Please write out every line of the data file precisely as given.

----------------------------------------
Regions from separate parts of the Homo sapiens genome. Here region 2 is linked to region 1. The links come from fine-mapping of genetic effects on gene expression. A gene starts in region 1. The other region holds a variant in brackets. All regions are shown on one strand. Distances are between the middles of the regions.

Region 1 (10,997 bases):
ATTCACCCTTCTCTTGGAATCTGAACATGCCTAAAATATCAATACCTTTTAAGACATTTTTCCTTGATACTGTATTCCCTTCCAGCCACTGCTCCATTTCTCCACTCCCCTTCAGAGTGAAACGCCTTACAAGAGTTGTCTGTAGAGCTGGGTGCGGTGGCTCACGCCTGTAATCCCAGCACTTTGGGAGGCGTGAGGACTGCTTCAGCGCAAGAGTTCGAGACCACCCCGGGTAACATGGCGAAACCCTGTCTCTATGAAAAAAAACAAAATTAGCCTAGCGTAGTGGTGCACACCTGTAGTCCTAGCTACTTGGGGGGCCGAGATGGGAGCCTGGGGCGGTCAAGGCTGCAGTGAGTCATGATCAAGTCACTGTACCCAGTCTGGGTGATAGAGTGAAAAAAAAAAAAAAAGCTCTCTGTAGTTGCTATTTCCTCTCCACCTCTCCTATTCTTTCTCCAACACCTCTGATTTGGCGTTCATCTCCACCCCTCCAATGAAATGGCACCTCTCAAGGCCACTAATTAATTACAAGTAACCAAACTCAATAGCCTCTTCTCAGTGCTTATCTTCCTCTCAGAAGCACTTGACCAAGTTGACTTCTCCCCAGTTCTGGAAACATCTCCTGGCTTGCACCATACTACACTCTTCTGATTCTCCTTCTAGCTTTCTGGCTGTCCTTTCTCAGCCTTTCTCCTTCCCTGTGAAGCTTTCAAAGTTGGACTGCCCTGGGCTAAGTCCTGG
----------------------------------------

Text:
Regions from separate parts of the Homo sapiens genome. Here region 2 is linked to region 1. The links come from fine-mapping of genetic effects on gene expression. A gene starts in region 1. The other region holds a variant in brackets. All regions are shown on one strand. Distances are between the middles of the regions.

Region 1 (10,997 bases):
ATTCACCCTTCTCTTGGAATCTGAACATGCCTAAAATATCAATACCTTTTAAGACATTTTTCCTTGATACTGTATTCCCTTCCAGCCACTGCTCCATTTCTCCACTCCCCTTCAGAGTGAAACGCCTTACAAGAGTTGTCTGTAGAGCTGGGTGCGGTGGCTCACGCCTGTAATCCCAGCACTTTGGGAGGCGTGAGGACTGCTTCAGCGCAAGAGTTCGAGACCACCCCGGGTAACATGGCGAAACCCTGTCTCTATGAAAAAAAACAAAATTAGCCTAGCGTAGTGGTGCACACCTGTAGTCCTAGCTACTTGGGGGGCCGAGATGGGAGCCTGGGGCGGTCAAGGCTGCAGTGAGTCATGATCAAGTCACTGTACCCAGTCTGGGTGATAGAGTGAAAAAAAAAAAAAAAGCTCTCTGTAGTTGCTATTTCCTCTCCACCTCTCCTATTCTTTCTCCAACACCTCTGATTTGGCGTTCATCTCCACCCCTCCAATGAAATGGCACCTCTCAAGGCCACTAATTAATTACAAGTAACCAAACTCAATAGCCTCTTCTCAGTGCTTATCTTCCTCTCAGAAGCACTTGACCAAGTTGACTTCTCCCCAGTTCTGGAAACATCTCCTGGCTTGCACCATACTACACTCTTCTGATTCTCCTTCTAGCTTTCTGGCTGTCCTTTCTCAGCCTTTCTCCTTCCCTGTGAAGCTTTCAAAGTTGGACTGCCCTGGGCTAAGTCCTGG